Third Level Education – Learning Difficulties

Posted in Teaching on September 11th, 2020 by steve

IrelandRose Conway-Walsh (Mayo, Sinn Fein): To ask the Minister for Education and Skills the provisions in place for those with learning difficulties if all third level education is to be online; and if he will make a statement on the matter …” (more)

[Dáil written answers, 8 September]

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Face Coverings May Pose Difficulties For Disabled Students

Posted in Governance and administration on August 21st, 2020 by steve

Ireland“Face coverings will be mandatory for students attending in-person classes in University College Dublin (UCD) this Autumn Trimester. Students in all levels of education in UCD will have to wear face coverings in class; especially where social distancing of 2 metres cannot be maintained …” (more)

[Ann Jaffray, College Tribune, 20 August]

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Third Level Admissions – DARE and HEAR

Posted in Fees, access and admissions on July 23rd, 2020 by steve

IrelandGary Gannon (Dublin Central, Social Democrats): To ask the Minister for Education and Skills the details of students who were successful in their applications to the national alternative entry schemes for students with disabilities and students from low socio-economic backgrounds, DARE and HEAR, for the past two years in tabular form …” (more)

[Dáil written answers, 21 July]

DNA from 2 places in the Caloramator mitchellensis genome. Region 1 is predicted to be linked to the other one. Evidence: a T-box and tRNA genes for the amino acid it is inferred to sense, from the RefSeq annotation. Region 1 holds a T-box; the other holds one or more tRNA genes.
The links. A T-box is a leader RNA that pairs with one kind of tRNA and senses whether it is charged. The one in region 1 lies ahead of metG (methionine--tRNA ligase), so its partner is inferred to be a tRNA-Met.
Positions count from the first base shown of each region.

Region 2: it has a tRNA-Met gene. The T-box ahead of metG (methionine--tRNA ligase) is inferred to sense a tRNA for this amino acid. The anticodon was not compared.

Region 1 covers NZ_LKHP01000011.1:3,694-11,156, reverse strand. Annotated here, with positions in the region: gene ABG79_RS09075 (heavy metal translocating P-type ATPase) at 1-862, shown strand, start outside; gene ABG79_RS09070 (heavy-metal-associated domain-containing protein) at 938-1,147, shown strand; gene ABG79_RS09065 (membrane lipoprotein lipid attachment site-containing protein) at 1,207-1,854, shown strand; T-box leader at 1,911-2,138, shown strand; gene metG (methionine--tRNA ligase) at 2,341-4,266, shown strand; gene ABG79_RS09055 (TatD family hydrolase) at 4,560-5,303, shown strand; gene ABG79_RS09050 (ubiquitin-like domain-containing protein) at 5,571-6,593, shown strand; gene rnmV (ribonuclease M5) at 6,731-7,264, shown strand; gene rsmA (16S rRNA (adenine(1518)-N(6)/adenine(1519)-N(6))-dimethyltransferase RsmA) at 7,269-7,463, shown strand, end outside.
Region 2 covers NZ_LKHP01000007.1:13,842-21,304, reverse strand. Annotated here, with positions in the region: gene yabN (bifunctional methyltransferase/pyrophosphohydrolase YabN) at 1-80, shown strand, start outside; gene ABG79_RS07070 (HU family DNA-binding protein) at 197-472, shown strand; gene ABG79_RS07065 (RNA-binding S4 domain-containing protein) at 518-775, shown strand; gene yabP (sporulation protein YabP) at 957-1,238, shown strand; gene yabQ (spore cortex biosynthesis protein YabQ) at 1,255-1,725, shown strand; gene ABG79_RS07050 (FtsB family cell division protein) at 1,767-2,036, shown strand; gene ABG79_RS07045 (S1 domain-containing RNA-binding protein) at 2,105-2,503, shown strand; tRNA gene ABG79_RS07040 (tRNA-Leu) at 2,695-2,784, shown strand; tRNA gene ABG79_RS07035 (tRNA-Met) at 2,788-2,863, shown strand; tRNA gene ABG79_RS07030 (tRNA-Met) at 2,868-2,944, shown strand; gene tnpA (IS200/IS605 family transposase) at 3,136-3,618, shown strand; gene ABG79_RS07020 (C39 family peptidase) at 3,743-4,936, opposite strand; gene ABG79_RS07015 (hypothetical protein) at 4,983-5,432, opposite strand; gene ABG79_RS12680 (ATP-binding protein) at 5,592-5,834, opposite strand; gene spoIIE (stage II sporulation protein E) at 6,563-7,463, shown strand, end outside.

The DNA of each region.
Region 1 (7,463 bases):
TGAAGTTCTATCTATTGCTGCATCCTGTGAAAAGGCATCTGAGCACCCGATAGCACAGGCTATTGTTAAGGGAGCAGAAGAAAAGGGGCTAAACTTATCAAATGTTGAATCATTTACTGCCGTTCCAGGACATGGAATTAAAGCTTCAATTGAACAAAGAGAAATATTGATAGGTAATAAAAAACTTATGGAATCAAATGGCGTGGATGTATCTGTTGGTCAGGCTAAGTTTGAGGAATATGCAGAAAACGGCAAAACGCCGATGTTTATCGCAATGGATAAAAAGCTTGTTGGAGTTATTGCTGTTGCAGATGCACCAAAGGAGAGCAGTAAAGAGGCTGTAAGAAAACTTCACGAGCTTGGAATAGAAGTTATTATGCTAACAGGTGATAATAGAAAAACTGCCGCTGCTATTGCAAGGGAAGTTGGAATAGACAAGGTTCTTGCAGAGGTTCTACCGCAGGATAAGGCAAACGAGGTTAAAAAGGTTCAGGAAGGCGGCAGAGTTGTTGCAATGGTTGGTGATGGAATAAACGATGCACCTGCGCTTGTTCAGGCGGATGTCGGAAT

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‘The University does not care about their students’ – UCD Student with Disabilities

Posted in Governance and administration on July 19th, 2020 by steve

Ireland“Concern over how University College Dublin (UCD) will be able to safely bring students back onto campus is growing among the student population, particularly amongst students with disabilities or serious illnesses. When updating students about how teaching will commence on campus during the summer semester, the only reference to these students is that the university is exploring options to protect vulnerable students …” (more)

[Stephen Kisbey-Green, College Tribune, 19 July]

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New Student Group Seeks Mandatory Accessibility Classes for Lecturers

Posted in Teaching on June 12th, 2020 by steve

Ireland“Trinity students, alongside the Disability Service, have launched a new co-operative with the aim of introducing mandatory accessibility classes for lecturers and promoting awareness of students with disabilities on campus …” (more)

[Cormac Watson, University Times, 11 June]

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Students with Disabilities Have Long Sought Online Learning. It Must Continue and Improve

Posted in Governance and administration, Teaching on June 5th, 2020 by steve

Ireland“Over the past few weeks, the Disability Service has been conducting surveys and collecting information about the student experience with online learning. In a recent survey amongst 90 students with different disabilities, it was reported that 49.5% indicated that their experience of online learning was positive, 29% said it was negative, 18% had a mixed experience …” (more)

[Niamh Ní Hoireabhaird, University Times, 4 June]

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Third level can be a real option for people with intellectual disabilities

Posted in Fees, access and admissions on January 3rd, 2020 by steve

Ireland“We must do much better for our young people with intellectual disabilities in terms of access to third level education if we genuinely want an inclusive society. A recent report by the Inclusive National Higher Education Forum (INHEF) concluded …” (more)

[Hugo MacNeil, Irish Times, 3 February]

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Student Support Schemes – Students with Disabilities